This song was originally a hit for the American group Steam in early 1970 and it was immediately adopted by crowds throughout Europe (but not in the British Isles) and has been used ever since. The tune is simple, the words even easier and the suggestion is to indicate goodbye to the losing team. - David Jenkins, Stoke, Staffs.
While watching Eurosport, I have heard it sung by Hungarian football fans. - Miss K Brown, London W10.
The chant is popular at ice hockey games in the NHL, usually started by the organist. - Martin Cook, New York.
What is the highest position achieved by a football team who scored fewer goals than they conceded?
Burnley came third in the First Division in 1898-99, having scored 45 goals and conceded 47. More recently, Clydebank were third in the Scottish First Division in 1987-88, after scoring 59 goals and letting in 61. - Michael Crick, Chipping Norton, Oxfordshire.
In an average football match, how many miles are run by the players?
In a football match a player can expect to run between six to eight miles. During the game he will sprint for 5 per cent of the time, run moderately fast for 10 per cent of the time, and jog or walk for 85 per cent of the time. He can expect to lose about 7lb in the game, mostly due to fluid loss, and will use up about 600 calories of energy. - Dr Malcolm Morrison, MB ChB, Crewe Medical Centre, Edinburgh.
Why are almost all football managers former players? Surely playing ability has little effect on one's understanding of the dynamics of a team. Wouldn't a sports scientist or psychologist be better equipped?
It is a gross error to assume that 'knowing about football' only comes from playing the game full-time as a professional. Many ex-players are only aware of their own, possibly very limited, experiences and remain blinkered. Managing/coaching is both an art and a science and must be developed through essential study of the psychology of skill, including effects of different practice conditions at different stages of development, improving player understanding, tactics, motivation, stress, team dynamics, man-management, physiology and the effects of different types of training on fitness, to provide the 'knowledge'. The other prerequisite is assessed and evaluated practice over extended periods of time. This is in contrast to what happens in professional football in Britain - a player one moment, a manager the next; no training, no assessment, appointments of ex- internationals who are clearly unsuitable and who predictably fail.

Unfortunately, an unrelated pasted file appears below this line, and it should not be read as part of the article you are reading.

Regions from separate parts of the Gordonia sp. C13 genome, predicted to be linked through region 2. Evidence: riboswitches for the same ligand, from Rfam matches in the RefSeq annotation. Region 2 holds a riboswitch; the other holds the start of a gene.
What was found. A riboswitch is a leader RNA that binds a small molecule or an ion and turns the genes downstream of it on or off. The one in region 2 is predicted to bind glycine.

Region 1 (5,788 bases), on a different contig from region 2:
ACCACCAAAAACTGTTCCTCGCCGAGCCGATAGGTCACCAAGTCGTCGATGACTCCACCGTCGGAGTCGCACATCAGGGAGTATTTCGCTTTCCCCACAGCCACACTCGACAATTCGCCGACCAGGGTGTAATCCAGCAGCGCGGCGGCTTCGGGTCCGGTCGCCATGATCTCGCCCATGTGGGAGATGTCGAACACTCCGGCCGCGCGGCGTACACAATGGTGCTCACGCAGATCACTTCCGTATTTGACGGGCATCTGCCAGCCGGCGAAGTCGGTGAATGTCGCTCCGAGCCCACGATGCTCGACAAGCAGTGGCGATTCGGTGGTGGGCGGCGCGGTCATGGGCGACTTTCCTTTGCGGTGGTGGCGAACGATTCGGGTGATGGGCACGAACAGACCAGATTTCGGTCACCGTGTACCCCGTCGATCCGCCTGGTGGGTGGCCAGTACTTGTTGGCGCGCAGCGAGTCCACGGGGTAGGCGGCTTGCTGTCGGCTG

It is also in contrast to what happens in other sports which are tentatively moving towards a proper system of qualification which demands extensive lower-level practice and where, as in athletics, many top coaches are not former top-class performers. In Germany a football league manager must have either completed a full-time course lasting 18 months or the part-time equivalent. Most of West Germany's highly successful post-war national managers were not successful players.
Ours is a self-perpetuating mould waiting to be broken - a big interest and background in football, but not necessarily as a professional. It's a bit like assuming that pupils who achieve the highest grades in A levels will automatically be the best teachers, and without any training - a palpable nonsense. - John Severs, Durham City.
Why don't football supporters throw toilet rolls any more?
One of the many answers must be the present legislation of the Football (Offences) Act 1991. Section 2 creates a new statutory offence of throwing anything at or towards: a) the playing area, or any area adjacent to the playing area to which spectators are not generally admitted, or b) any area in which spectators or other persons are or may be present without lawful authority or excuse (which shall be for him to prove). - M Vincent-Smith, London N7.
When was the first instance of a streaker at a sporting event?
While I can shed no direct light on the solution, it seems likely that, at the Ancient Greek games, in which many competitors were naked, clothed spectators periodically ran on to the field of play. - Paul Howard, London E7.
It must have been Erica Rowe at Twickenham. - Brian Shearing, Reading.
Who were the first black players to appear in the Football League (particularly the First Division)?